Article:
A Meal for a Day


The automatic doors opened like a sideways mouth and swallowed the two brothers into the belly of the local Walmart. Standing as tall as his 12-year-old frame could hold him, he smiled nervously at the ancient greeter, pulling his younger brother by the arm. Everything they had ever longed for, ever imagined, was held hostage between these four walls.

As they turned the corner toward the food section, they were stopped by a giant toothy-grin asking if they needed help. “We’re meeting our parents …” they responded in unison and kept moving. Stay focused. Move deliberately but without hurry.

He grabbed the rotisserie chicken from its warm cradle and walked towards the Home and Garden section. Finding blind spots behind bed frames, patio sets, and grills, the two brothers ate their one meal of the day as quickly as they could, turning on their heels when an employee came in their direction.

*Photo by: r. nial bradshaw

The Ball Arcs Through the 3am Night Sky

Moonlight illuminates the ball as it arcs through the 3am night sky and smashes on to the roof of the moving car. 

“5 points!” you shout.

The car slams on its breaks. A man gets out, sees the ball rolling toward the curb, and peers out at the trees lining the road.

You all remain silent and still. There’s only the sound of crickets and wind and the man’s footsteps as he walks toward you.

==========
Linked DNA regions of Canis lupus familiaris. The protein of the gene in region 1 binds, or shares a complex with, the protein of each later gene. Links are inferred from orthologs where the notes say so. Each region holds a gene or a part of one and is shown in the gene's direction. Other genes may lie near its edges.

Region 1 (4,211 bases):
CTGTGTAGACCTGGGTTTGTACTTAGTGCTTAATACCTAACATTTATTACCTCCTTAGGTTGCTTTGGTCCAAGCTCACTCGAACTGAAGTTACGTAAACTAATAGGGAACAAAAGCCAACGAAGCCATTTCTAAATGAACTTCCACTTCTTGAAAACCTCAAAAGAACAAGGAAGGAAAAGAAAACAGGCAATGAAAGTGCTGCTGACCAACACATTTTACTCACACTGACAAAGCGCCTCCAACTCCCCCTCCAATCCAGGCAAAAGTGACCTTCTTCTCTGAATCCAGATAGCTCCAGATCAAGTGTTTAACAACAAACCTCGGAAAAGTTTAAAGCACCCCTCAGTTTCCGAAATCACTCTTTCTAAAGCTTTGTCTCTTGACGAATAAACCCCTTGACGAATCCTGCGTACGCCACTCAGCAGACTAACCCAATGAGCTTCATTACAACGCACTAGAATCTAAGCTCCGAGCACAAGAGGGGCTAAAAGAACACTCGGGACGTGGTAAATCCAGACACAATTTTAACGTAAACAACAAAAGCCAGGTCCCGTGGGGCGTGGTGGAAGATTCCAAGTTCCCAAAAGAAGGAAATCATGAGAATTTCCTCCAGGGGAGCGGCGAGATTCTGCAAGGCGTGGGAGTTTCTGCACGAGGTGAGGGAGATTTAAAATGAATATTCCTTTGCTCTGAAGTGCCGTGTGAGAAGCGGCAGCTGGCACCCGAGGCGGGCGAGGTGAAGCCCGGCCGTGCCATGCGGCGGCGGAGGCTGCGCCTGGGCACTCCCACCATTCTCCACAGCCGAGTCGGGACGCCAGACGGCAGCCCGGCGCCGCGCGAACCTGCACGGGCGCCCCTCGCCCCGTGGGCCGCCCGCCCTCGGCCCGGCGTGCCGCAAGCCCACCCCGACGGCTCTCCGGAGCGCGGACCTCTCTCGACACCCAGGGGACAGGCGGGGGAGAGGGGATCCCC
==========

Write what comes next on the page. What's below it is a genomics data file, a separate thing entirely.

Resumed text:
If he gets too close, you’ll make the signal and you’ll all burst out of the trees, hollering like crazed animals, running past him as if your lives depended on it, up through the neighborhood streets, and into the safety of your backyard.

Your heart will pound and you’ll all laugh uncontrollably and it will be impossible for you to know that these friends, who helped devise the car-tossing scoring system (5 points for the roof, 3 points if the ball smacks the hood or trunk, 1 point for the doors), who spent hundreds of hours hidden with you by the side of the road in the dark, staring up at the sky, waiting for the next car, imagining what life could become, would, in the very near future, fade back into the dense tree line, nowhere to be seen.

A Certain Spontaneous Realization at the Corner of 4th and A

A few minutes before, Antoine had exhausted his anxiety in a certain spontaneous realization of his place in the cosmos. He understood all at once why he had suffered as a child, why his parents couldn’t possibly give him the nurturing he needed, and how he had ultimately contributed to his recent divorce. It was a moment he treasured, sheer white light on stone.

And yet now standing at the corner of 4th street and Avenue A, the sidewalk slick with rain, the sky pale grey, he was no longer able to put his finger on the thoughts that, minutes before, seemed to have changed him irrevocably.

His idea had been undone, pushed aside by a million variables of cause and effect in front of him. The facade of a clothing store, the yell of a bus driver, the smell of a wet street, the blurriness of his vision, the thought of his sick uncle.

So focusing his attention on his feet, Antoine resolved to remember how he had eradicated his previous worry, only to feel, a few minutes later at a loss; the future would continue to arrive, undoing him and his thoughts again and again.